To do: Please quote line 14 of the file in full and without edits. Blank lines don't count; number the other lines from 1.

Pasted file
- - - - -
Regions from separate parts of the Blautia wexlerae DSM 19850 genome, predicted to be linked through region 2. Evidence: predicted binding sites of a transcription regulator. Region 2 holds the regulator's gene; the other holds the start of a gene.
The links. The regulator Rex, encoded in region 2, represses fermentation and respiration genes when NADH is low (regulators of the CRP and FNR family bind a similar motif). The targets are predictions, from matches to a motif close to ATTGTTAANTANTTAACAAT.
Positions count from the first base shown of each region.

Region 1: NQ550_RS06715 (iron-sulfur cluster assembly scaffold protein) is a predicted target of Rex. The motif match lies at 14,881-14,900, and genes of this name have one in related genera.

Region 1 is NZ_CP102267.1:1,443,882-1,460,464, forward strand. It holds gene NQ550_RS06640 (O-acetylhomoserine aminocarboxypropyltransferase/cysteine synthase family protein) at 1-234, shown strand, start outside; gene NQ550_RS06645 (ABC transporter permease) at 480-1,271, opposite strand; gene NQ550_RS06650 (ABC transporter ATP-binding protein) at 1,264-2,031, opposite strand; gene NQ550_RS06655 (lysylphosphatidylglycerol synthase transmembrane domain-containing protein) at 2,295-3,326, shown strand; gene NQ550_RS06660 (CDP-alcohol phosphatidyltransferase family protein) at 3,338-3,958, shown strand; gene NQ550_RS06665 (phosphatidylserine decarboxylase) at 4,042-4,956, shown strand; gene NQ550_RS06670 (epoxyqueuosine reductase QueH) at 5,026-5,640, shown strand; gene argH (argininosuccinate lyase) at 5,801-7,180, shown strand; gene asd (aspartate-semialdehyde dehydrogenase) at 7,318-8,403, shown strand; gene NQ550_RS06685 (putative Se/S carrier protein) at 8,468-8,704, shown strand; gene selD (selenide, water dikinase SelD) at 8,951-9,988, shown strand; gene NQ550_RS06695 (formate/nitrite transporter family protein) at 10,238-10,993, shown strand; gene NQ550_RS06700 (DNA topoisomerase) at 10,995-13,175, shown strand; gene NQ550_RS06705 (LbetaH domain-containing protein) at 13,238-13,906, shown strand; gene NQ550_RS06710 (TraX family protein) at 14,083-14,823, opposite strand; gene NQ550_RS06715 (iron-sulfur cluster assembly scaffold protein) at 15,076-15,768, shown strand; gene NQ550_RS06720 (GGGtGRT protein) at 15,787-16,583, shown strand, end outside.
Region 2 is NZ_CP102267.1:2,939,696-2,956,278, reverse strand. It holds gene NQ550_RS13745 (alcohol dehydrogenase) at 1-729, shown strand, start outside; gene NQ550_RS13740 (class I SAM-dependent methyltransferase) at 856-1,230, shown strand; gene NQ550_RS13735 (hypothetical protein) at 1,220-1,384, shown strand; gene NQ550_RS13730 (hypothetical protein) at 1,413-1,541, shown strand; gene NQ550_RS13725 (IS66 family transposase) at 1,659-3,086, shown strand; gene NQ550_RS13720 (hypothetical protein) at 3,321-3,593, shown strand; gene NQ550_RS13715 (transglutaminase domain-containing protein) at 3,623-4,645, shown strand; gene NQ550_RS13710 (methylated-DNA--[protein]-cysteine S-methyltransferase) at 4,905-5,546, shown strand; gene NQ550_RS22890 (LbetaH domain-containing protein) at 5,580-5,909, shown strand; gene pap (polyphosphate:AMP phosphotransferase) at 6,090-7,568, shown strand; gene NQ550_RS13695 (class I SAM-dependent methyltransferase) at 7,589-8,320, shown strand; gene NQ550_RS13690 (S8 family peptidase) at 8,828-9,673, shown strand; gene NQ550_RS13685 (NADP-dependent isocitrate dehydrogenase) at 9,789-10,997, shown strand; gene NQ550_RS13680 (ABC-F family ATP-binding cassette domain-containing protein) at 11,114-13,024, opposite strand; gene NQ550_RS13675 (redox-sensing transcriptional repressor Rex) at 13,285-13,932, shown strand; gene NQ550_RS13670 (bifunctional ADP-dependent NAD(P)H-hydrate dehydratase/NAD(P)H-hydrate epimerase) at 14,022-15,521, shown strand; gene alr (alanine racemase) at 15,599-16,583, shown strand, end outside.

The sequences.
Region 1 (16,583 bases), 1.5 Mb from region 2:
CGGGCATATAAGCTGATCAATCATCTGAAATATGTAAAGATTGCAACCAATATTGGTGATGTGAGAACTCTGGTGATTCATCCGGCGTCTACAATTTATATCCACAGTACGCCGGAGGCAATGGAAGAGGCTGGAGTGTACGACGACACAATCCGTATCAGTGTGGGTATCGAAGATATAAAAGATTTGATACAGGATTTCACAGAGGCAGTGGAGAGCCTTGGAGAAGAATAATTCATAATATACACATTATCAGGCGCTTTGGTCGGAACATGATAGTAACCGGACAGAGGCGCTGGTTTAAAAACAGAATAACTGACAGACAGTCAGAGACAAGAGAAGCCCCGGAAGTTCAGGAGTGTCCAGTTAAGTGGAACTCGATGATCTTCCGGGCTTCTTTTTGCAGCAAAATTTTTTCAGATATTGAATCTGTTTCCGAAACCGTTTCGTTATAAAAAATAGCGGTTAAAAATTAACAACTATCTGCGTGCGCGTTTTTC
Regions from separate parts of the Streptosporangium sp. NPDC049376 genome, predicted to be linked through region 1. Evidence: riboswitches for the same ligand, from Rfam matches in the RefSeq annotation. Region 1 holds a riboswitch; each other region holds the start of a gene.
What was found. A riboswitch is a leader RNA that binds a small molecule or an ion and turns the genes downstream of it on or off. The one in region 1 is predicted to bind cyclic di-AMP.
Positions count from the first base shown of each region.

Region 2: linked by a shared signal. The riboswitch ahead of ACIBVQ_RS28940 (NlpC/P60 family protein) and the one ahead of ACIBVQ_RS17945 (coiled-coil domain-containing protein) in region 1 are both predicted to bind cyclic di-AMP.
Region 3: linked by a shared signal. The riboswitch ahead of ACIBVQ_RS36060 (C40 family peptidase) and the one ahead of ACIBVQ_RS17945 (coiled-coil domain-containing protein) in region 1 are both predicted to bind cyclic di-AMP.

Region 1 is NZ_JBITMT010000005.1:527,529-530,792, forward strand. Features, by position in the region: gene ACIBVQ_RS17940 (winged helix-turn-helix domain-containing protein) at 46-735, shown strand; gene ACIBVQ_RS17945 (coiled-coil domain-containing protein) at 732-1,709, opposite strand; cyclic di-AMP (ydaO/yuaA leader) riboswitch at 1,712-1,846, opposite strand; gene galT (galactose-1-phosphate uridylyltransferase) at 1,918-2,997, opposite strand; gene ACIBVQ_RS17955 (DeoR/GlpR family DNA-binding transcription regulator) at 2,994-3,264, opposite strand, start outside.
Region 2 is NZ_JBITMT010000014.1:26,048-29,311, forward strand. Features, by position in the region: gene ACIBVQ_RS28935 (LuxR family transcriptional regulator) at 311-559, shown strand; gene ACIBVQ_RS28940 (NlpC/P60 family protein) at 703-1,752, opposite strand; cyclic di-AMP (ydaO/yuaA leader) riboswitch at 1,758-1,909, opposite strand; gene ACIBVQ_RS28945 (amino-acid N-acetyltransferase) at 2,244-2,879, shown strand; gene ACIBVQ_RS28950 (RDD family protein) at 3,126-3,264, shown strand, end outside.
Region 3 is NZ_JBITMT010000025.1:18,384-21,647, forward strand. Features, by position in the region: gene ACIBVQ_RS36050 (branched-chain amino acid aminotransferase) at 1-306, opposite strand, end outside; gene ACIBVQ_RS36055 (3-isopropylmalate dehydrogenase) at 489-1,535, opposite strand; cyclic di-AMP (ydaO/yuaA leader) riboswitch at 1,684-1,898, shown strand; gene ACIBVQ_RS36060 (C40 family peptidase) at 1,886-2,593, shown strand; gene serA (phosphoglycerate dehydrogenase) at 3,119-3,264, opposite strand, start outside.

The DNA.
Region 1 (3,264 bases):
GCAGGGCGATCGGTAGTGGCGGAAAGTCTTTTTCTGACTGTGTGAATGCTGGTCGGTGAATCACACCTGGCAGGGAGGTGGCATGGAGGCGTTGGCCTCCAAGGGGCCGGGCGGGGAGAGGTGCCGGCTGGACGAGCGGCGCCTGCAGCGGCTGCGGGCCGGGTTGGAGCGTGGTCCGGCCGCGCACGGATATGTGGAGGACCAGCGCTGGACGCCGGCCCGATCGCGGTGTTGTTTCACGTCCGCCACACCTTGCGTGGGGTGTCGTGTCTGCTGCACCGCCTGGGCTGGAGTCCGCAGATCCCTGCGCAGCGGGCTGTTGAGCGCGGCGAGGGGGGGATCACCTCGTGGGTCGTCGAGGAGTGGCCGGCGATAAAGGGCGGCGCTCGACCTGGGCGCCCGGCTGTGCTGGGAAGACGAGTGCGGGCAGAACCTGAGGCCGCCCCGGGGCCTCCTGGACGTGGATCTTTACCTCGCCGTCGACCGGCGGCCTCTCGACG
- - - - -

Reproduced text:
Region 3: linked by a shared signal. The riboswitch ahead of ACIBVQ_RS36060 (C40 family peptidase) and the one ahead of ACIBVQ_RS17945 (coiled-coil domain-containing protein) in region 1 are both predicted to bind cyclic di-AMP.